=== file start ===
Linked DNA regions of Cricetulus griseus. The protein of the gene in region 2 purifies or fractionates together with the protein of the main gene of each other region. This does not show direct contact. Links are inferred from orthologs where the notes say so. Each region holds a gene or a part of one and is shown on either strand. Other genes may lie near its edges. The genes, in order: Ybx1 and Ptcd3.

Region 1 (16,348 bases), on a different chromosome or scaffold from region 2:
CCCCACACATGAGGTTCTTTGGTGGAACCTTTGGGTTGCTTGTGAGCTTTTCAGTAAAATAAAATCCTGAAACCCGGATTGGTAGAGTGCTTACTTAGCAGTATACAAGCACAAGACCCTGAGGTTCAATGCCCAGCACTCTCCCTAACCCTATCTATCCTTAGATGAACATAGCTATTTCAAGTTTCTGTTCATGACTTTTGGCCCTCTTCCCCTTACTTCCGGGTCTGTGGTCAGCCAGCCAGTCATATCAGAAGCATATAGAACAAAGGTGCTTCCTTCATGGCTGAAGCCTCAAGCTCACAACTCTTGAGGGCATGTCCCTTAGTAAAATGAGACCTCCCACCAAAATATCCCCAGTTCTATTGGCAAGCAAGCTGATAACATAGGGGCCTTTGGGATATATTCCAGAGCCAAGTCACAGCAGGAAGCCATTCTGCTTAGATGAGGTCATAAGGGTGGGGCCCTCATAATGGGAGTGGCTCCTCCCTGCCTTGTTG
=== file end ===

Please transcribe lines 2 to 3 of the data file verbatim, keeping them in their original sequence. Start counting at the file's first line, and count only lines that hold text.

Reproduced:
Region 1 (16,348 bases), on a different chromosome or scaffold from region 2:
CCCCACACATGAGGTTCTTTGGTGGAACCTTTGGGTTGCTTGTGAGCTTTTCAGTAAAATAAAATCCTGAAACCCGGATTGGTAGAGTGCTTACTTAGCAGTATACAAGCACAAGACCCTGAGGTTCAATGCCCAGCACTCTCCCTAACCCTATCTATCCTTAGATGAACATAGCTATTTCAAGTTTCTGTTCATGACTTTTGGCCCTCTTCCCCTTACTTCCGGGTCTGTGGTCAGCCAGCCAGTCATATCAGAAGCATATAGAACAAAGGTGCTTCCTTCATGGCTGAAGCCTCAAGCTCACAACTCTTGAGGGCATGTCCCTTAGTAAAATGAGACCTCCCACCAAAATATCCCCAGTTCTATTGGCAAGCAAGCTGATAACATAGGGGCCTTTGGGATATATTCCAGAGCCAAGTCACAGCAGGAAGCCATTCTGCTTAGATGAGGTCATAAGGGTGGGGCCCTCATAATGGGAGTGGCTCCTCCCTGCCTTGTTG